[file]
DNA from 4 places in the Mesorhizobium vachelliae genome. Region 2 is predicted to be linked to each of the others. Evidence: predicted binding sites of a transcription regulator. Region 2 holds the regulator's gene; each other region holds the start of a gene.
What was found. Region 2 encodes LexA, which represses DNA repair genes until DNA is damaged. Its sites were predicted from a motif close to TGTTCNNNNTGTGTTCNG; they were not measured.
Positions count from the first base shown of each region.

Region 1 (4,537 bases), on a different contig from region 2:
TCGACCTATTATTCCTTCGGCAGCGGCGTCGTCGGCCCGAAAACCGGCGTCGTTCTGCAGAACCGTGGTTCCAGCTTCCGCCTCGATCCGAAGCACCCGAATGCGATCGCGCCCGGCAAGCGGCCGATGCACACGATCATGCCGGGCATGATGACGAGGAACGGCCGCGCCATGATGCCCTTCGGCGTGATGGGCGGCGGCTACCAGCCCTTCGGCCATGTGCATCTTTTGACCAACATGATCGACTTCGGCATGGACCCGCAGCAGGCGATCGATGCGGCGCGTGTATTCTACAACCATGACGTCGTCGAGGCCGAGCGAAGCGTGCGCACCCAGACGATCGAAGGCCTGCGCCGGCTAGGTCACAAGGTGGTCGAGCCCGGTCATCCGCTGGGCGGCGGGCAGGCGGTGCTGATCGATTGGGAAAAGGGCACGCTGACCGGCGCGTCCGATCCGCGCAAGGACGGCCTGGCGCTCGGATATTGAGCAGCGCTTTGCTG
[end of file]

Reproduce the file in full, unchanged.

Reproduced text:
DNA from 4 places in the Mesorhizobium vachelliae genome. Region 2 is predicted to be linked to each of the others. Evidence: predicted binding sites of a transcription regulator. Region 2 holds the regulator's gene; each other region holds the start of a gene.
What was found. Region 2 encodes LexA, which represses DNA repair genes until DNA is damaged. Its sites were predicted from a motif close to TGTTCNNNNTGTGTTCNG; they were not measured.
Positions count from the first base shown of each region.

Region 1 (4,537 bases), on a different contig from region 2:
TCGACCTATTATTCCTTCGGCAGCGGCGTCGTCGGCCCGAAAACCGGCGTCGTTCTGCAGAACCGTGGTTCCAGCTTCCGCCTCGATCCGAAGCACCCGAATGCGATCGCGCCCGGCAAGCGGCCGATGCACACGATCATGCCGGGCATGATGACGAGGAACGGCCGCGCCATGATGCCCTTCGGCGTGATGGGCGGCGGCTACCAGCCCTTCGGCCATGTGCATCTTTTGACCAACATGATCGACTTCGGCATGGACCCGCAGCAGGCGATCGATGCGGCGCGTGTATTCTACAACCATGACGTCGTCGAGGCCGAGCGAAGCGTGCGCACCCAGACGATCGAAGGCCTGCGCCGGCTAGGTCACAAGGTGGTCGAGCCCGGTCATCCGCTGGGCGGCGGGCAGGCGGTGCTGATCGATTGGGAAAAGGGCACGCTGACCGGCGCGTCCGATCCGCGCAAGGACGGCCTGGCGCTCGGATATTGAGCAGCGCTTTGCTG